Editor's note: Eric Liu is the founder of Citizen University and the author of several books, including "A Chinaman's Chance" and "The Gardens of Democracy." He was a White House speechwriter and policy adviser for President Bill Clinton. Follow him on Twitter @ericpliu. The opinions expressed in this commentary are solely those of the author.
(CNN) -- Let's say you're on a job hunt and you've talked with people at two different companies.
At one, the leaders are bombastic, always proclaiming themselves right and never admitting wrong. They have swagger but little capacity for reflection. They seem more brittle than nimble. At the other, the leaders are sure of themselves in a different way: They don't mind acknowledging their weaknesses. In fact, they have a culture of achieving success by keeping goals in mind and directly facing failures.
Which team would you rather join?
The question isn't about workplaces only. It's about our country -- and whether we Americans are confident enough today to handle unpleasant truths.
In the Jefferson County, Colorado, school district, a new right-leaning school board recently tried to push through a history curriculum that would celebrate America more and downplay the role of protests and social unrest. This move, perhaps predictably, has led to protests and social unrest by students and teachers.
Meanwhile, at the U.N. General Assembly last week, President Barack Obama's speech about ISIS and human rights made passing reference to Ferguson, Missouri, and our own problems here at home. Some critics jumped on Obama for preaching "moral equivalence" between Ferguson and ISIS and for being an "apologizer in chief."
At play in both situations is a dispute about what it actually means to love this country. To the Jefferson school board, patriotism means talking up America, not talking it down. It means teaching children to behave -- and telling them that America was built by people who behaved.
This isn't patriotism. It's the wishful thinking of people steeped in the status quo.
Similarly, to the critics of the President's U.N. speech, patriotism means pointing out aggressively where others have sinned, erred, fallen short -- but treating any acknowledgment of our own sins, errors, shortcomings as aiding and abetting evil.
This isn't patriotism. It's the bluster of the deeply insecure.
True patriotism comes not from being scared to talk about where America has failed (and still fails) to live up to its stated creed and ideals. It comes from naming those truths plainly and closing the gap between our ideals and our institutions. We have to combine reverence for our exceptional creed with a demanding skepticism toward claims that we have already fulfilled it.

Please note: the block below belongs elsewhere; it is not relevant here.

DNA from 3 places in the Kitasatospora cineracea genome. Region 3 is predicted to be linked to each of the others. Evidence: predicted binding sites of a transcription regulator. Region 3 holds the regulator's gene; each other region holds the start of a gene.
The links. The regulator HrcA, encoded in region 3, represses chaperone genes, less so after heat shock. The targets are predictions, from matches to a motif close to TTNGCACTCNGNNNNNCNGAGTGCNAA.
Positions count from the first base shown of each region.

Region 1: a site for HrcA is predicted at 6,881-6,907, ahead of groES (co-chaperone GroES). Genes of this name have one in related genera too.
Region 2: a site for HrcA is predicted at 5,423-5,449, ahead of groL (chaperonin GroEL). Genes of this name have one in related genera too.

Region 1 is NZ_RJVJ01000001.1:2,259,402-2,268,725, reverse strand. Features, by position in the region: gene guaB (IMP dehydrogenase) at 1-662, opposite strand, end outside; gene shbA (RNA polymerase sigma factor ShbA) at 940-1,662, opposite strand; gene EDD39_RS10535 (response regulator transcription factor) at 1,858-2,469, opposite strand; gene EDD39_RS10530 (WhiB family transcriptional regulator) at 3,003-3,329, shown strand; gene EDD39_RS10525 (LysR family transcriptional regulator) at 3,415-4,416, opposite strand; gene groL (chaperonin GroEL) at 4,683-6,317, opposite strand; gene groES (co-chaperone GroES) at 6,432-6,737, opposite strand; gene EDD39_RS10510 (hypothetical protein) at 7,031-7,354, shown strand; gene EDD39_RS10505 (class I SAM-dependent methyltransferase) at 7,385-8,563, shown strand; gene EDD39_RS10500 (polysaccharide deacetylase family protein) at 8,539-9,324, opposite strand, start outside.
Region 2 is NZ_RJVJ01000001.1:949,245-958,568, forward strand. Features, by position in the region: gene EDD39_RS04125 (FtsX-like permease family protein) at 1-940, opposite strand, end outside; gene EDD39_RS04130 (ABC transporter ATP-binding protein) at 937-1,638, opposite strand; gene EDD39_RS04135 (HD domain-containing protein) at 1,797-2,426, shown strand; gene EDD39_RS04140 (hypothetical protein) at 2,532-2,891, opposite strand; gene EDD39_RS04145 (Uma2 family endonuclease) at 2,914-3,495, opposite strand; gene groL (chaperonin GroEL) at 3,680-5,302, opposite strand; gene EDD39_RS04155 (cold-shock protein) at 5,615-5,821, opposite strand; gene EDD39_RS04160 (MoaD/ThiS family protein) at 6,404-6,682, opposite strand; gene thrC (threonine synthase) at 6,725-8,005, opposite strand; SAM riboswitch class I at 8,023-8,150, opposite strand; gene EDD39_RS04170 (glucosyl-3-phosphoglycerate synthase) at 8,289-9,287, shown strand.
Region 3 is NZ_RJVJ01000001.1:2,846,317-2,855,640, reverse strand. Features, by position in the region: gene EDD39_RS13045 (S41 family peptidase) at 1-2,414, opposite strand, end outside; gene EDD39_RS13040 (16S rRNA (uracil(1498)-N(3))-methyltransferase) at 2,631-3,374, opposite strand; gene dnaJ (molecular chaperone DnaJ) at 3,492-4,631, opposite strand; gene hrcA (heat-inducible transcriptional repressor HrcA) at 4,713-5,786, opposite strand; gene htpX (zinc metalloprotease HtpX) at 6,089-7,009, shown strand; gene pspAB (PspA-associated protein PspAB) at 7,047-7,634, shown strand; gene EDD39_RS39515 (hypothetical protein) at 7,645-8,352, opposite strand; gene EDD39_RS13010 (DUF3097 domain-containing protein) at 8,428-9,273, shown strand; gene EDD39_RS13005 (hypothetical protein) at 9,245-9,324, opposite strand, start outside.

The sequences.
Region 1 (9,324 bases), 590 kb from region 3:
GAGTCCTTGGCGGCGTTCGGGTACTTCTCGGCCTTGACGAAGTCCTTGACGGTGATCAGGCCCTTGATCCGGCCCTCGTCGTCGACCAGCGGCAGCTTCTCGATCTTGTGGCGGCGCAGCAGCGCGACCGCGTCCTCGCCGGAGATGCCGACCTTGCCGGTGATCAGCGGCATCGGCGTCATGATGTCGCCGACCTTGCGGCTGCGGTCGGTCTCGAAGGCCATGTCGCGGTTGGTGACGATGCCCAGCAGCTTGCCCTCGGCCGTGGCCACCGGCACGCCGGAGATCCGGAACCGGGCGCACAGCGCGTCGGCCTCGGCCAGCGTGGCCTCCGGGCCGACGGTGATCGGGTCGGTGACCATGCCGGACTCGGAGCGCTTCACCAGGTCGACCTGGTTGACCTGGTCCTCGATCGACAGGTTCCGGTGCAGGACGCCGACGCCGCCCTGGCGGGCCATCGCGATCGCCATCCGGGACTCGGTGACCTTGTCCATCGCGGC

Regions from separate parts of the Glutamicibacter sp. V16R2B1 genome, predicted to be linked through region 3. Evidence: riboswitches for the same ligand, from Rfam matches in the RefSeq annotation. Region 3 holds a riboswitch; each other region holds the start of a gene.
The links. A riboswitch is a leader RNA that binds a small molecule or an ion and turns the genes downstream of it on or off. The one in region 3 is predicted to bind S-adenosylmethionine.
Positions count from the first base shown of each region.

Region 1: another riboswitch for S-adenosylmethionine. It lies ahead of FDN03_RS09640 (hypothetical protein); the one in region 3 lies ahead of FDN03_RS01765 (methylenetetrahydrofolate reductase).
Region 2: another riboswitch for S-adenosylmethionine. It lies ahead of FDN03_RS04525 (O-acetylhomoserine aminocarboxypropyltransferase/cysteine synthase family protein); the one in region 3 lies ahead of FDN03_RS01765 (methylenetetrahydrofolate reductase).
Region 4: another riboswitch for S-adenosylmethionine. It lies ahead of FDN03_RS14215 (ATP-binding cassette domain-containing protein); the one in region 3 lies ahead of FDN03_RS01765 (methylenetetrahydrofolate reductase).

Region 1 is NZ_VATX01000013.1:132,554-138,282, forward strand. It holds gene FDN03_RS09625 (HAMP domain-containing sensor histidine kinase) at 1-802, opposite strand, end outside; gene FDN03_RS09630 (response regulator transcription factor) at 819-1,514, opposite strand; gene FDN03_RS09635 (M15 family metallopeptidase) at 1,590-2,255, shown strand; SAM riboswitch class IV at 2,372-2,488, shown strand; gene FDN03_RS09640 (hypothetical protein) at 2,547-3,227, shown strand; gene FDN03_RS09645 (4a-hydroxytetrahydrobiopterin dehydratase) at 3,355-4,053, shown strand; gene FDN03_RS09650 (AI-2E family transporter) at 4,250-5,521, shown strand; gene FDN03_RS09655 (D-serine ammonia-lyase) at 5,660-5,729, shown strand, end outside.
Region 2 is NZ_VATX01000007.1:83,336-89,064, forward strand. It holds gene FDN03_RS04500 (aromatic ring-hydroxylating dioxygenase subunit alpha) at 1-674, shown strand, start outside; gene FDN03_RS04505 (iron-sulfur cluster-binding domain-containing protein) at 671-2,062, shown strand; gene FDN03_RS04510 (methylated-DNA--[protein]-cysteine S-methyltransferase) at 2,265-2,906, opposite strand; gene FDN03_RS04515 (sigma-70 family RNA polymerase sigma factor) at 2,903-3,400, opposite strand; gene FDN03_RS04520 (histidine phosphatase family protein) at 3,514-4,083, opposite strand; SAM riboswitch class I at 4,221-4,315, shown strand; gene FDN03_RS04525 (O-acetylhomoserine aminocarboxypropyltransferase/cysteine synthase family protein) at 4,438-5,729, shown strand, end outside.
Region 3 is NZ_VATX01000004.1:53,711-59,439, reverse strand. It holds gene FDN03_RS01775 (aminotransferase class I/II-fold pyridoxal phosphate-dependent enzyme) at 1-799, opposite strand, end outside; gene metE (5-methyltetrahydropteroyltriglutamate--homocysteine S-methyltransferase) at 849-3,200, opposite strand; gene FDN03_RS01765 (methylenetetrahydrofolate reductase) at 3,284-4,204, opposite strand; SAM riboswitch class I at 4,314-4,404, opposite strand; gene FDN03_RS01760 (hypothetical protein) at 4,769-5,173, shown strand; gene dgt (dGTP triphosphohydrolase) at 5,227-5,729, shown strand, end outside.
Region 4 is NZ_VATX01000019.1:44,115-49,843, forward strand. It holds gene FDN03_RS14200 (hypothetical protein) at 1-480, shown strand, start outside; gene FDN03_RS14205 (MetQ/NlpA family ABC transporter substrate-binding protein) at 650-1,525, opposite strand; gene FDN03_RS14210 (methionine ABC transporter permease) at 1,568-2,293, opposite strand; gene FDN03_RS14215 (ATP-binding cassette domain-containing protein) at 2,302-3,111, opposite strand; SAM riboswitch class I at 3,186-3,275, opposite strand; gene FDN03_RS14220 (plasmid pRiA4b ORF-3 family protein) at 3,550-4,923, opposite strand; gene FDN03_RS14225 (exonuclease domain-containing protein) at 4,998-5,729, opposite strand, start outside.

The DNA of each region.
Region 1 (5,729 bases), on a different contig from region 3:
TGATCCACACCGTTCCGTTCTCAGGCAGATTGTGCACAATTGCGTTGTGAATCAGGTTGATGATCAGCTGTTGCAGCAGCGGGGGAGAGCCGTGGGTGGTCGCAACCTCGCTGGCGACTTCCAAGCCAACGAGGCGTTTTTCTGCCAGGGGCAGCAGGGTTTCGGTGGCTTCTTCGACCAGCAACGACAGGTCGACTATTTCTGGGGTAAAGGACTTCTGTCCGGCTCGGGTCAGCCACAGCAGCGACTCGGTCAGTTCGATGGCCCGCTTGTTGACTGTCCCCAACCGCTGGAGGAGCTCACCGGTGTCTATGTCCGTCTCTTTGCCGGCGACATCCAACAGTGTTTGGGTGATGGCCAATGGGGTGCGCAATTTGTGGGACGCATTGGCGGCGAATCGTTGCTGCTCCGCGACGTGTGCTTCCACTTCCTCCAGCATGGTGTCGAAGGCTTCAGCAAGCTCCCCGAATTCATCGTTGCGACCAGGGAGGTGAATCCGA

So consider, for instance, the Jefferson County guidelines and their message to teach the virtues of "free enterprise." Well, yes. Capitalism has generated more wealth in the United States than had ever been generated in human history. At the same time, more of that wealth than we typically acknowledge was built on slave labor and, after the Civil War, on the industrial indentured servitude of "freedmen."
This is a both/and, not an either/or. And citizens of a complex country like the United States should be able to deal with such complexity. Consider too: It is true both that the summer of 2014 marked the 50th anniversary of the signing of the Civil Rights Act into law and that it marked the killing of an unarmed black youth in Missouri that sparked national outrage and local upheaval.
There is of course a legitimate case -- made mostly by conservatives -- that a country unwilling to instill in young people a spirit of patriotism is a country headed for trouble. After all, America has little to bind together a vast continent and a diverse people besides a civic creed on parchment and commercialism everywhere else.
That's why Donald Kagan, the historian of ancient Greece, argues that it's a vital purpose of public education to make patriotic citizens. It's not enough, as some of my friends on the left think, just to point out where America has faltered or to dissent against policies they don't like. True patriotism requires more commitment.
But to impart such patriotism to children we should behave like adults and not children. Which means admitting that even though we Americans have done good things, and still do, we have also done bad things, and still do. The good may outweigh the bad but doesn't excuse it.
And when the bad is happening today -- in the treatment of African-Americans in Ferguson, say -- the best way to be American is to confront it and make it better. Even if that means being impolite and disobedient to authority.
More than 140 years ago, a U.S. senator from Missouri stood to address the tin-pot patriots of his time. His name was Carl Schurz. He was a German immigrant and had been a general of the Union Army in the Civil War. To the jingoists' chant of "My country, right or wrong," Schurz replied, "Our country -- when right, to be kept right; when wrong, to be set right."
Put that in every school board's curricular guidelines. Put it on the desk of every pundit who finds it easier to demonize than to solve problems. And put it on the conscience of the complacent and the cynical alike. That's patriotism for grown-ups.